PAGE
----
The Upper Tana river basin is Nairobi’s primary water source, power generation, agricultural and other livelihoods activities downstream. Across the basin, the expansion of agriculture and resulting deforestation have led to land degradation and soil erosions. Many interventions have been targeted at priority watersheds within the basin, aimed at reducing harmful land use practices while simultaneously, support the livelihoods of the smallholder farming communities that populate this area. In partnership with The Nature Conservancy (TNC), the country government and local NGOs, the World Agroforestry Centre (ICRAF) has sought to introduce the SHARED methodology to the design and implementation of such interventions. The SHARED approach aims to foster innovation, local ownership and broad consensus on interventions designed to support livelihoods and ecosystem health, by enabling structured interaction between stakeholders, through critical interpretation, evaluation, co-learning, and decision-making between all parties. This decision-making methodology requires complex geophysical and socio-economic data for all stakeholders in order for decisions on land management to be made through collaborative consultations.
ICRAF has developed sophisticated moderate- to high-resolution mapping of geophysical data within the Upper Tana project area – a powerful methodology to inform decision-making on current and future interventions. The inclusion of socio-economic indicators collected provides crucial data on livelihoods for triangulating and understanding findings on land health. However, this methodology could be further strengthened by collecting and analysing self-reported data on beliefs and practices from smallholder farmers. Specifically, understanding farmers’ beliefs that relate to changes in land use can enrich the insights from biophysical data on carbon stocks or storage. Moreover, evidence on farmers’ perceptions of land productivity could support more effective, tailored, and sustainable interventions designed to enhance yield, and limit degradation.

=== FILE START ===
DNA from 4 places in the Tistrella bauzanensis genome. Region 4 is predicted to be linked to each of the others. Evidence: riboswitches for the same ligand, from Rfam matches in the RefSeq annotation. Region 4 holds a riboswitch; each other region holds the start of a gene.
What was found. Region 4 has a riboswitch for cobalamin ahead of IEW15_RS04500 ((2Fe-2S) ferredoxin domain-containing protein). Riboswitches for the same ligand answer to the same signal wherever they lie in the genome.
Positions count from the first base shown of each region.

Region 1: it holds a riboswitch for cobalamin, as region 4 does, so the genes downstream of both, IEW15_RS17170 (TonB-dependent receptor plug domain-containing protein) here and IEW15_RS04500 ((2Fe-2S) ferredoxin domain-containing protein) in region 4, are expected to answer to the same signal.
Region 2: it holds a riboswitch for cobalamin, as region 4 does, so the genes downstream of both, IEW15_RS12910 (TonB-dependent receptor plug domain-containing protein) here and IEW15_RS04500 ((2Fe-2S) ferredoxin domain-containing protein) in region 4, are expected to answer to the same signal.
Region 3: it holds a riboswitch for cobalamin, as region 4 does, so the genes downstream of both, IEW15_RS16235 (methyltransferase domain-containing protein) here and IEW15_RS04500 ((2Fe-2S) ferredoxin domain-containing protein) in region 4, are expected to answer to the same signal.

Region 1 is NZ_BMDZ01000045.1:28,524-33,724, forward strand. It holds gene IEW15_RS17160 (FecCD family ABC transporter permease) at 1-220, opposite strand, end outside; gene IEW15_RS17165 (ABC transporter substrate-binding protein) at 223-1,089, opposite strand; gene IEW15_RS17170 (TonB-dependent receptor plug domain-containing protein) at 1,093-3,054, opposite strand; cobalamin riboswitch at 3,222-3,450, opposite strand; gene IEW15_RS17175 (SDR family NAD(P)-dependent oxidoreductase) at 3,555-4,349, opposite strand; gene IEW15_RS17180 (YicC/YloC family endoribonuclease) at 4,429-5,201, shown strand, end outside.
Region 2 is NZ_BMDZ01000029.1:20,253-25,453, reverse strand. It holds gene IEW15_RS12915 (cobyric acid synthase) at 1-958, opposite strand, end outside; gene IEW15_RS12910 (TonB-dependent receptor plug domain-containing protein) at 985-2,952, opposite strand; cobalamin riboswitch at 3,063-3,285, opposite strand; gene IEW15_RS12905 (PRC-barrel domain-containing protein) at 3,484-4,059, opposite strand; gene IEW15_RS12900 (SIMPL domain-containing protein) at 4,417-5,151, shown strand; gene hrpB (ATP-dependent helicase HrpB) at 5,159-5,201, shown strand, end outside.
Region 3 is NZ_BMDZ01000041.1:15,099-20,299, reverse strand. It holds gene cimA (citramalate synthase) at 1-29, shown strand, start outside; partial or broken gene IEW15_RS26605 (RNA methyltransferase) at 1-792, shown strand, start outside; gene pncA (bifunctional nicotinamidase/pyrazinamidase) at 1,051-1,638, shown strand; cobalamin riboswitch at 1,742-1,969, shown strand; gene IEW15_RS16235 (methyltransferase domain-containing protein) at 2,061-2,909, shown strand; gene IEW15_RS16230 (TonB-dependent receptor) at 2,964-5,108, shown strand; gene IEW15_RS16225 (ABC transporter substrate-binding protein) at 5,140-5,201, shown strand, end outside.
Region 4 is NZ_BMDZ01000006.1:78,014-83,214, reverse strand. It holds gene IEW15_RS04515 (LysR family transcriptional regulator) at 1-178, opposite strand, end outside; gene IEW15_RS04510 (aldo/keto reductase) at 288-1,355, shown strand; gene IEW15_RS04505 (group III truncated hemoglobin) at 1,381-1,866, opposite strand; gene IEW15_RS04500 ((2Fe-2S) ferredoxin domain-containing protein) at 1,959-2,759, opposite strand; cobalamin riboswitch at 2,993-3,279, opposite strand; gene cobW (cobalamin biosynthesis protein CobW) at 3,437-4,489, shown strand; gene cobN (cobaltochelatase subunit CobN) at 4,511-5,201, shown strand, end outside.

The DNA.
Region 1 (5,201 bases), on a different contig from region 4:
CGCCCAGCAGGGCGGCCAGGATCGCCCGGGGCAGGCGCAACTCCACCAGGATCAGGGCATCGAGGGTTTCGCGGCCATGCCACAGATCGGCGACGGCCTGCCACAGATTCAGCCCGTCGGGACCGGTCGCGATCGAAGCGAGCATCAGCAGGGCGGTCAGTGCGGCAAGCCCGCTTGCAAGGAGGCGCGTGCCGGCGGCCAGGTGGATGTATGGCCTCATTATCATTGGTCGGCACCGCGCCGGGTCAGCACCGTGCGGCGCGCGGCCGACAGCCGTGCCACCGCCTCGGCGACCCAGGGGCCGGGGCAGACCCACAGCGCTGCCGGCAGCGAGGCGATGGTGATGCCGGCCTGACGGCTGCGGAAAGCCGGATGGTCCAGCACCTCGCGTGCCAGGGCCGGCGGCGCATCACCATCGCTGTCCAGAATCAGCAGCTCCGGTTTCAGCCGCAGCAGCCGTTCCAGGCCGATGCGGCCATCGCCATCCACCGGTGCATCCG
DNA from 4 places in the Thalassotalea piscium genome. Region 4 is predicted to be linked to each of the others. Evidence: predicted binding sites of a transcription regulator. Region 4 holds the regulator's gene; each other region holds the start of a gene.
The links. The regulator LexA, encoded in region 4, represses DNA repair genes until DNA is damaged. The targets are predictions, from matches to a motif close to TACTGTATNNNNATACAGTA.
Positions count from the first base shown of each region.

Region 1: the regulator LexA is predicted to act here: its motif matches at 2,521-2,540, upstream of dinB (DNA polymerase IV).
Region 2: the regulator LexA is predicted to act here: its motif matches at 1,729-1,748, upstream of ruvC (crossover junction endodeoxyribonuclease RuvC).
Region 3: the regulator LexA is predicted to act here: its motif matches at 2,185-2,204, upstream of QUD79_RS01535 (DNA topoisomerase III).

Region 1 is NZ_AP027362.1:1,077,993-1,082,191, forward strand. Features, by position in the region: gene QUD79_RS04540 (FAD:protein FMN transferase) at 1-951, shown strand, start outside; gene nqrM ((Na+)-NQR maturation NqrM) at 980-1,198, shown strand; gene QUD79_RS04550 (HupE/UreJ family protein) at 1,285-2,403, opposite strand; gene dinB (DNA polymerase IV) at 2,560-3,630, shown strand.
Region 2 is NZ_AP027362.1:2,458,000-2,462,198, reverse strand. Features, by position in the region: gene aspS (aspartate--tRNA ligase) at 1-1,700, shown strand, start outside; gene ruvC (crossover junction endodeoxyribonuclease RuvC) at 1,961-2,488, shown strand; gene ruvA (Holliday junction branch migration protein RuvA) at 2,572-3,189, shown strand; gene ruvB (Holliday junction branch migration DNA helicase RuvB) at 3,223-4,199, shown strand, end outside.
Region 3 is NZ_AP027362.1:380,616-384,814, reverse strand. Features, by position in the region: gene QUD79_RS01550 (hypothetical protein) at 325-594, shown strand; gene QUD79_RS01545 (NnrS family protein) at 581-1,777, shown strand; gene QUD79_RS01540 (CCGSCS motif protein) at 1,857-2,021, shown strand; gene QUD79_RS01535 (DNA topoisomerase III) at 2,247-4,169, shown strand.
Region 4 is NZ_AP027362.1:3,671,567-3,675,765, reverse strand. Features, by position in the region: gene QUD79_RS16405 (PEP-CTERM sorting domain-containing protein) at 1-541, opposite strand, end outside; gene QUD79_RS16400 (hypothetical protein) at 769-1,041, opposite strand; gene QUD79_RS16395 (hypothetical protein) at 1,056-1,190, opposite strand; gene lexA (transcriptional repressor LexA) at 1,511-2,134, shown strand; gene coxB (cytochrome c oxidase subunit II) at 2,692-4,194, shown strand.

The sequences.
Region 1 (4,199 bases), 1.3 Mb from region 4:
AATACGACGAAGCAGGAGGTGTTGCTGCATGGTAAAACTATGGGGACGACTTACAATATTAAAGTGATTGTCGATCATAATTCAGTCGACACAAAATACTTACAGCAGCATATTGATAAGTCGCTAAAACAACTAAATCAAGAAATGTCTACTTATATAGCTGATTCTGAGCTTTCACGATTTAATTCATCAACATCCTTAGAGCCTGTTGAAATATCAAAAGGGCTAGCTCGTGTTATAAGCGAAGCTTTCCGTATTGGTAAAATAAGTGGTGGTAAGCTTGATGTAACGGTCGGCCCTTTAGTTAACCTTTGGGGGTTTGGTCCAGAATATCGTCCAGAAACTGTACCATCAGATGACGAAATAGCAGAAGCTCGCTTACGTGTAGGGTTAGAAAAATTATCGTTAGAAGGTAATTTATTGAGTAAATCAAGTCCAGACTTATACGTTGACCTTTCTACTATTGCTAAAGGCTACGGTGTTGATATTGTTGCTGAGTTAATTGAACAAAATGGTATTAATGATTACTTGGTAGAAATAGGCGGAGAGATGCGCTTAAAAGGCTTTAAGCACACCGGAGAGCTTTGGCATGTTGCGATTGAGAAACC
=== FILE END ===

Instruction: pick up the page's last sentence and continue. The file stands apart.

Africa’s Voices Foundation (AVF) is deploying interactive radio shows – in which audiences participate by submitting SMS responses to questions asked on air – to collect and analyse the perceptions and beliefs that affect community practices related to land use and health. The resultant social evidence will be overlaid and triangulated with ICRAF’s geophysical data as a formative research tool for more effective, tailored interventions. The interactive radio method – which will also share findings with the audience and collects their responses – will provide rich, cost-effective insights to support the operationalisation of the SHARED methodology in the Upper Tana basin. Africa’s Voices will work closely with ICRAF, TNC and other stakeholders to ensure that the community’s perspectives are key determinants of programme and policy decisions.